The nonprofit Desert Research Institute has run a wintertime cloud seeding program since the 1960s, and assists with operating projects in California, Nevada and Colorado. Frank McDonough, the program’s director, said to develop an effective cloud seeding project, they need to study weather models to determine when, where and how often clouds may be ripe for seeding — that is, whenever there are enough water droplets in subfreezing clouds to initiate precipitation.

While McDonough said nobody has ever seriously talked with the institute about cloud seeding in the Oregon Cascades, his gut instinct is the storms are “probably seedable.”“The real challenge would be where the equipment could be put, and who wants the water,” he said. Such a project would need to be sponsored by the state or public agency, such as an irrigation district. Oregon law already has a licensing system in place for weather modification through the state Department of Agriculture. Applications can be filed for a $100 fee.

Idaho’s experience

In Idaho, the utility Idaho Power began cloud seeding operations in 2003. The goal, similar to that of PGE, was to augment runoff for hydroelectric generation. Since then, the program has expanded from the Payette Basin to the Upper Snake and Wood river basins, using 57 ground-mounted generators and three aircraft to disperse silver iodide during the winter. Shaun Parkinson, cloud seeding and water resources leader for Idaho Power, said results are proving to be worth the effort.

Depending on the watershed, he said cloud seeding has increased winter precipitation 5-15%, resulting in an additional 1 million acre-feet per year of unregulated runoff.For comparison, 1 million acre-feet of water is equal to five times the capacity of Wickiup Reservoir. What started as a smaller pilot project gained traction when the state of Idaho became interested in whether cloud seeding could help watersheds become more drought-resilient by recharging aquifers and bolstering reservoir carryover. Today, Parkinson said Idaho Power, the state of Idaho and local irrigation districts all share in the cost of the program, which is about $3.5 million per year.” You can wind up with a lot of common interest in cloud seeding,” he said. “It’s hard to find people who oppose having more water in water-stressed environments.” That being said, Parkinson emphasized that cloud seeding is not a “drought solution,” but rather a long-term water management tool.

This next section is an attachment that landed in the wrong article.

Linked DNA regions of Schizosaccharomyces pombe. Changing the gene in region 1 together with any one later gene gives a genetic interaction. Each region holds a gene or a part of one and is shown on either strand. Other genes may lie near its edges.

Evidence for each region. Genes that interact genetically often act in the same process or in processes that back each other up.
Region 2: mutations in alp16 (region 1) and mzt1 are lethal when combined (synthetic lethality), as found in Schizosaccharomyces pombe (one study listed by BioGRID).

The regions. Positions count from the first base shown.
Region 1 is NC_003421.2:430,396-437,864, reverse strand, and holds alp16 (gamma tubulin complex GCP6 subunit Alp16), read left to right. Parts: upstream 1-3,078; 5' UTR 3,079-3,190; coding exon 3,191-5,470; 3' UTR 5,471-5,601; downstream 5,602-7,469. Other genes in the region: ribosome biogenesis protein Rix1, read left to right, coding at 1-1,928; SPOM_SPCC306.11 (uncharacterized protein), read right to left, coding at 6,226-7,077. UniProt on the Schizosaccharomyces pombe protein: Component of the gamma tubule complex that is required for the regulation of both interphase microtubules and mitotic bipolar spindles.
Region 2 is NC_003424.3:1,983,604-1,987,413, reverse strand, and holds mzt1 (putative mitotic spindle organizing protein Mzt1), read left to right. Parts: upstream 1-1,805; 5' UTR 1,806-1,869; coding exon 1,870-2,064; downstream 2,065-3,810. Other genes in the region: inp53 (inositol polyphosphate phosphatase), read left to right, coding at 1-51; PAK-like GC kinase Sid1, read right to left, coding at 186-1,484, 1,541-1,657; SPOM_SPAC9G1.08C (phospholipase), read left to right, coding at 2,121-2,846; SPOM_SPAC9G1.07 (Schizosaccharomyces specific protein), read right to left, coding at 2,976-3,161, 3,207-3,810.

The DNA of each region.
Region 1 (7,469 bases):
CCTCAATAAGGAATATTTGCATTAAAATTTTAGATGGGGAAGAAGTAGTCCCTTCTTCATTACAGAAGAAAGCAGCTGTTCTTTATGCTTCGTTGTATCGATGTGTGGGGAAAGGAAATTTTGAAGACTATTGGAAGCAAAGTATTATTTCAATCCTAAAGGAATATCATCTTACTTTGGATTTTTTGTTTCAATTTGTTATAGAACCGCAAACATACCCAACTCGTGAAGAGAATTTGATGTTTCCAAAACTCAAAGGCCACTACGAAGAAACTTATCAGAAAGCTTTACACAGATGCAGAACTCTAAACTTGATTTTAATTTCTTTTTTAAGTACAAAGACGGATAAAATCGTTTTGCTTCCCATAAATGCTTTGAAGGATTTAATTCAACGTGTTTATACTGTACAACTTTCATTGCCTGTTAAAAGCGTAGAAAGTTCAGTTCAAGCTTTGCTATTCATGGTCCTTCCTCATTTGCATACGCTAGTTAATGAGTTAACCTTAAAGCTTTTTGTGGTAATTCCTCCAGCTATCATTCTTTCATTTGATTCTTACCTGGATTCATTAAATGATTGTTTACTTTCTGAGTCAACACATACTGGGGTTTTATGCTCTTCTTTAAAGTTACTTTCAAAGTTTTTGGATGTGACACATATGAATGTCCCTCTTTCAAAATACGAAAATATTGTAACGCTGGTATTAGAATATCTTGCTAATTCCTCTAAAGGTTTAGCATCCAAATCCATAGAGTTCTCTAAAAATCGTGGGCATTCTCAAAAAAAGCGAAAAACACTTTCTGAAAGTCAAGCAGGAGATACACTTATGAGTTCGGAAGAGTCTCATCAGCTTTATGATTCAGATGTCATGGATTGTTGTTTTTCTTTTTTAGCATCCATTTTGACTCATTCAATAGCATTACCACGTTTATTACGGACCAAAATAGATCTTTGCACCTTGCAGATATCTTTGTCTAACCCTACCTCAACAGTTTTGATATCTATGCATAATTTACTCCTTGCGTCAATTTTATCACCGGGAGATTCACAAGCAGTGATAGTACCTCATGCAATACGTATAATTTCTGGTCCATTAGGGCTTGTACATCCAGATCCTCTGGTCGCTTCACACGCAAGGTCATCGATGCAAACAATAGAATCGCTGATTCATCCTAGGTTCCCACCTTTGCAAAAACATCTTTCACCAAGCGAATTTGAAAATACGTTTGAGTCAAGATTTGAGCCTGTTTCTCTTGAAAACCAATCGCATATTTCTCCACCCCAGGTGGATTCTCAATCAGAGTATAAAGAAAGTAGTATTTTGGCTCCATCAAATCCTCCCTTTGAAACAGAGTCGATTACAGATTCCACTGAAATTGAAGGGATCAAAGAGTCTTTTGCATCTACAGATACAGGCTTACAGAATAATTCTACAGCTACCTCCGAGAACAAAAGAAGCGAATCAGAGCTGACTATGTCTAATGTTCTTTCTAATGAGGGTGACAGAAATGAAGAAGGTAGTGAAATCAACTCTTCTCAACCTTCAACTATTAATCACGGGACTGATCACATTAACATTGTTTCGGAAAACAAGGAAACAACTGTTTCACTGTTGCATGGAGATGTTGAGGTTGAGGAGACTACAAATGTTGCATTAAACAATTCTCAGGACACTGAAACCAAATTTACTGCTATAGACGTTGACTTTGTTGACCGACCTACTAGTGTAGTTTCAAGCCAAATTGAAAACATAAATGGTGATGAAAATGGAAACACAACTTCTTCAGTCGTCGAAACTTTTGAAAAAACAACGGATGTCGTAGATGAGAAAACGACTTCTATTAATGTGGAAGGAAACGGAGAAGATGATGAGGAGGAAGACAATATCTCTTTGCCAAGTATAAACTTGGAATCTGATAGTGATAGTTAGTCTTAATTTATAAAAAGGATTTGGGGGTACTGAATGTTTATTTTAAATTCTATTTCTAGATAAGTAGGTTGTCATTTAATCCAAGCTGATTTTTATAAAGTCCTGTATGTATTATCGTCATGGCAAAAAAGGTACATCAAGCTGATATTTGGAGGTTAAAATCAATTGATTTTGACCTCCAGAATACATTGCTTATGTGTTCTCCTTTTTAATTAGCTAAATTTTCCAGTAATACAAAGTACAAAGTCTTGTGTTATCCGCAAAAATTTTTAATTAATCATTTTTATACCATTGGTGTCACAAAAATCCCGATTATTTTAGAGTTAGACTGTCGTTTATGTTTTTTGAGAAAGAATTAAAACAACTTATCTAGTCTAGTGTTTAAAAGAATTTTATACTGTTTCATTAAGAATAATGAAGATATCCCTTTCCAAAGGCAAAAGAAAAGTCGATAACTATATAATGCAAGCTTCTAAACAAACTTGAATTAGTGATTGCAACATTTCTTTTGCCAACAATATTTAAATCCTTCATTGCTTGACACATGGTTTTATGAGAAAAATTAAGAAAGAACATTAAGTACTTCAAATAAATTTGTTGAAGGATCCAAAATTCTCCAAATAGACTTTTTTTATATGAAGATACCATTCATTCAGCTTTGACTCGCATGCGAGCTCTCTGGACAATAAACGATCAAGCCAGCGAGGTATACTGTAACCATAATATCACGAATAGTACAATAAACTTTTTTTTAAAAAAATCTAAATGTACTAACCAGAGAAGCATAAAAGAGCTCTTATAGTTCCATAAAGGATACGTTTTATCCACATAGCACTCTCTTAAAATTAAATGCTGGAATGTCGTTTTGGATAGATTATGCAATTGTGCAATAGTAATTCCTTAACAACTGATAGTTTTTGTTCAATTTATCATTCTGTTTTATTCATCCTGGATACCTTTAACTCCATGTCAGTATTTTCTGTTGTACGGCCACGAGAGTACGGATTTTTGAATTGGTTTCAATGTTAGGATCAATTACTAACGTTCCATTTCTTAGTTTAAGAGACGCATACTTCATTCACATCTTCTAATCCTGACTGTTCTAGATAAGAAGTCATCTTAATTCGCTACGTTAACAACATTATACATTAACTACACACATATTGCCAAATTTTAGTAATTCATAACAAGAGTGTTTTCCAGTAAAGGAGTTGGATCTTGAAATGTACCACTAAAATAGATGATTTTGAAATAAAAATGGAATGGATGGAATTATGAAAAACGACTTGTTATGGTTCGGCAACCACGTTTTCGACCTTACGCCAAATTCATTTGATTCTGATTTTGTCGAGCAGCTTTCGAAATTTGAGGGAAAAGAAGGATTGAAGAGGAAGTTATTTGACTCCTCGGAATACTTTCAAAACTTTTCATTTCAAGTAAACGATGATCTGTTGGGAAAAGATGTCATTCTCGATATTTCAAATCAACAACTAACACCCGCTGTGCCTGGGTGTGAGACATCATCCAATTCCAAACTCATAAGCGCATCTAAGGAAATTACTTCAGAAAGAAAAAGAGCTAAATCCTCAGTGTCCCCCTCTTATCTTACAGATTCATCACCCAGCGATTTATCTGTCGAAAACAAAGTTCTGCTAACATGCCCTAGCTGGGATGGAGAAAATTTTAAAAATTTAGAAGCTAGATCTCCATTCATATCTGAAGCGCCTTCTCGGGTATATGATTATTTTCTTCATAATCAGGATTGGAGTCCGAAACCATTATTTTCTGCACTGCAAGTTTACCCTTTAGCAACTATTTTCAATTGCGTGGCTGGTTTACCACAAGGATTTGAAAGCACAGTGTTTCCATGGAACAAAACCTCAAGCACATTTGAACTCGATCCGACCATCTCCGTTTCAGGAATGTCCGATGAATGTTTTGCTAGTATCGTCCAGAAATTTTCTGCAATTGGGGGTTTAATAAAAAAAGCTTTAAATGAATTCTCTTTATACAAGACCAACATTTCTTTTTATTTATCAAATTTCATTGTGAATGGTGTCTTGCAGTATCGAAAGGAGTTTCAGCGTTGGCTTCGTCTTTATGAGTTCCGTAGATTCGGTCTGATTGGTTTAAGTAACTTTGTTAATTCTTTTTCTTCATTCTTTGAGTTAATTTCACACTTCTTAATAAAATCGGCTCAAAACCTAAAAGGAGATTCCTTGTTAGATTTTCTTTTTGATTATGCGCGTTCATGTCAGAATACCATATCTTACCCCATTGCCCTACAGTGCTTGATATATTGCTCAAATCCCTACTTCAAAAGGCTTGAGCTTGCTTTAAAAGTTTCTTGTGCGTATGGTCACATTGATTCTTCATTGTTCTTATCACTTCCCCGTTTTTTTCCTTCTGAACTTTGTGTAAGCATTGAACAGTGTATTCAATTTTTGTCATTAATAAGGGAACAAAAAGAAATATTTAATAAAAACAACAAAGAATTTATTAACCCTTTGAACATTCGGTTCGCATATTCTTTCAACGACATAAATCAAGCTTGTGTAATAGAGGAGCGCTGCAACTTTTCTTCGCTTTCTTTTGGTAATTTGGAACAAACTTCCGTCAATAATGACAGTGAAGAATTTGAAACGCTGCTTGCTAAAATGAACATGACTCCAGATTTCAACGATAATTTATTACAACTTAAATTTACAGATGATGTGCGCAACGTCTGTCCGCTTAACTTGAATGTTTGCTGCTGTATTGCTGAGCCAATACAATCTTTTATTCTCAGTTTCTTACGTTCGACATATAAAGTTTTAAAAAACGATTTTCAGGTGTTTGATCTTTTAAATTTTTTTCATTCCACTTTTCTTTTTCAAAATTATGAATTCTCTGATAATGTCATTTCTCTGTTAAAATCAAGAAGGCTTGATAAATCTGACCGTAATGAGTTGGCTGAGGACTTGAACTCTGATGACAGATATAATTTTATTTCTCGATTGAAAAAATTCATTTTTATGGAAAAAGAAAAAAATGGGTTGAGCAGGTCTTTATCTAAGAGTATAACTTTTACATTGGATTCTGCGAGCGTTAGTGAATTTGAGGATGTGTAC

It does not create new snowstorms, but may increase the amount of snow that falls from existing storms. ”You’re just increasing what’s happening naturally,” he said. “If you have a 10% increase over nothing, you still have nothing.” McDonough, with the Desert Research Institute, echoed that sentiment. He added that cloud seeding is not a substitute for water efficiency, but over time it can give a little extra snow and a little extra runoff. “You definitely want to do the study and understand the storms, and the potential to seed them,” he said. “Then you can say, here’s what a program could theoretically look like.”-George Plaven